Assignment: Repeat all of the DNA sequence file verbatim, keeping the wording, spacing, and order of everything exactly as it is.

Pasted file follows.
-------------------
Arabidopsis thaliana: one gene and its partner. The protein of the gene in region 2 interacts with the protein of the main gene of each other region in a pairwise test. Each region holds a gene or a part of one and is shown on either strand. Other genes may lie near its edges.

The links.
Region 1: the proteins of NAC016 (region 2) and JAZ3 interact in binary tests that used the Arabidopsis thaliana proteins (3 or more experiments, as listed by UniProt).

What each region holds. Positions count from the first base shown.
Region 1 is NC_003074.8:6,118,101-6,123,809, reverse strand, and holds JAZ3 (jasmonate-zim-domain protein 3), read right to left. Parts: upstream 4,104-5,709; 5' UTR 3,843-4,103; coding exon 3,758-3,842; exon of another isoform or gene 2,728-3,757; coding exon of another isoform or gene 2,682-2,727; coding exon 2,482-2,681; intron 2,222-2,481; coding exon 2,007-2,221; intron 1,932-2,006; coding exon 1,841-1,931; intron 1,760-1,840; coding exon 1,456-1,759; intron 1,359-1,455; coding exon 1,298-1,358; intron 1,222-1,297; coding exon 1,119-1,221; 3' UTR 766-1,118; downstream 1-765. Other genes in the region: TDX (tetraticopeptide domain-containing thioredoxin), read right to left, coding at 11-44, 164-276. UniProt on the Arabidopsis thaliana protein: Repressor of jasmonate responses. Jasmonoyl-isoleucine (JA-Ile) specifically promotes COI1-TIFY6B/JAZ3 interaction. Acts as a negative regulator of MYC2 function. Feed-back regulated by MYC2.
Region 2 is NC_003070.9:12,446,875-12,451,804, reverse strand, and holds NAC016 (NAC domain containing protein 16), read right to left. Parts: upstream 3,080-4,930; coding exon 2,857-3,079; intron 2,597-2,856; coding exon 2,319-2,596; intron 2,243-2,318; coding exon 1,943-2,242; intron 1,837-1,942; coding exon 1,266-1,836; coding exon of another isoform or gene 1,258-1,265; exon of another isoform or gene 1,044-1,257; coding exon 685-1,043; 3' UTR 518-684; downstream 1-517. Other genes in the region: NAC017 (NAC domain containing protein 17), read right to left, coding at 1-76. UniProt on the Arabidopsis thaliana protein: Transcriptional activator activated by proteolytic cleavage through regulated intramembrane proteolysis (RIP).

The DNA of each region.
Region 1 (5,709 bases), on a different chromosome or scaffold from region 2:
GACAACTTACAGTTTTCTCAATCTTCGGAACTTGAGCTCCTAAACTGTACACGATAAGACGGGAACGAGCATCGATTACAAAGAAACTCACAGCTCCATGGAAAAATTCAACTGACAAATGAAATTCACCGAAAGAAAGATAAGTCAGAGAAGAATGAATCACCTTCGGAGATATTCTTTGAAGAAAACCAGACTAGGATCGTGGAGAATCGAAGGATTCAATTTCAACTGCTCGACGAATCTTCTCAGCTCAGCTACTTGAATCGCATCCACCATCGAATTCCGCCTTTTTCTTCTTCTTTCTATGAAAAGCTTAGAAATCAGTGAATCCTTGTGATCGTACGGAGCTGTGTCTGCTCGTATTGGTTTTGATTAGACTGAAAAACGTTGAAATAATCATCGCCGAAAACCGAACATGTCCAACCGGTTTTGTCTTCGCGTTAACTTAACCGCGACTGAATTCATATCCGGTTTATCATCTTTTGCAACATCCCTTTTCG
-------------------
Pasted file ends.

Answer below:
Arabidopsis thaliana: one gene and its partner. The protein of the gene in region 2 interacts with the protein of the main gene of each other region in a pairwise test. Each region holds a gene or a part of one and is shown on either strand. Other genes may lie near its edges.

The links.
Region 1: the proteins of NAC016 (region 2) and JAZ3 interact in binary tests that used the Arabidopsis thaliana proteins (3 or more experiments, as listed by UniProt).

What each region holds. Positions count from the first base shown.
Region 1 is NC_003074.8:6,118,101-6,123,809, reverse strand, and holds JAZ3 (jasmonate-zim-domain protein 3), read right to left. Parts: upstream 4,104-5,709; 5' UTR 3,843-4,103; coding exon 3,758-3,842; exon of another isoform or gene 2,728-3,757; coding exon of another isoform or gene 2,682-2,727; coding exon 2,482-2,681; intron 2,222-2,481; coding exon 2,007-2,221; intron 1,932-2,006; coding exon 1,841-1,931; intron 1,760-1,840; coding exon 1,456-1,759; intron 1,359-1,455; coding exon 1,298-1,358; intron 1,222-1,297; coding exon 1,119-1,221; 3' UTR 766-1,118; downstream 1-765. Other genes in the region: TDX (tetraticopeptide domain-containing thioredoxin), read right to left, coding at 11-44, 164-276. UniProt on the Arabidopsis thaliana protein: Repressor of jasmonate responses. Jasmonoyl-isoleucine (JA-Ile) specifically promotes COI1-TIFY6B/JAZ3 interaction. Acts as a negative regulator of MYC2 function. Feed-back regulated by MYC2.
Region 2 is NC_003070.9:12,446,875-12,451,804, reverse strand, and holds NAC016 (NAC domain containing protein 16), read right to left. Parts: upstream 3,080-4,930; coding exon 2,857-3,079; intron 2,597-2,856; coding exon 2,319-2,596; intron 2,243-2,318; coding exon 1,943-2,242; intron 1,837-1,942; coding exon 1,266-1,836; coding exon of another isoform or gene 1,258-1,265; exon of another isoform or gene 1,044-1,257; coding exon 685-1,043; 3' UTR 518-684; downstream 1-517. Other genes in the region: NAC017 (NAC domain containing protein 17), read right to left, coding at 1-76. UniProt on the Arabidopsis thaliana protein: Transcriptional activator activated by proteolytic cleavage through regulated intramembrane proteolysis (RIP).

The DNA of each region.
Region 1 (5,709 bases), on a different chromosome or scaffold from region 2:
GACAACTTACAGTTTTCTCAATCTTCGGAACTTGAGCTCCTAAACTGTACACGATAAGACGGGAACGAGCATCGATTACAAAGAAACTCACAGCTCCATGGAAAAATTCAACTGACAAATGAAATTCACCGAAAGAAAGATAAGTCAGAGAAGAATGAATCACCTTCGGAGATATTCTTTGAAGAAAACCAGACTAGGATCGTGGAGAATCGAAGGATTCAATTTCAACTGCTCGACGAATCTTCTCAGCTCAGCTACTTGAATCGCATCCACCATCGAATTCCGCCTTTTTCTTCTTCTTTCTATGAAAAGCTTAGAAATCAGTGAATCCTTGTGATCGTACGGAGCTGTGTCTGCTCGTATTGGTTTTGATTAGACTGAAAAACGTTGAAATAATCATCGCCGAAAACCGAACATGTCCAACCGGTTTTGTCTTCGCGTTAACTTAACCGCGACTGAATTCATATCCGGTTTATCATCTTTTGCAACATCCCTTTTCG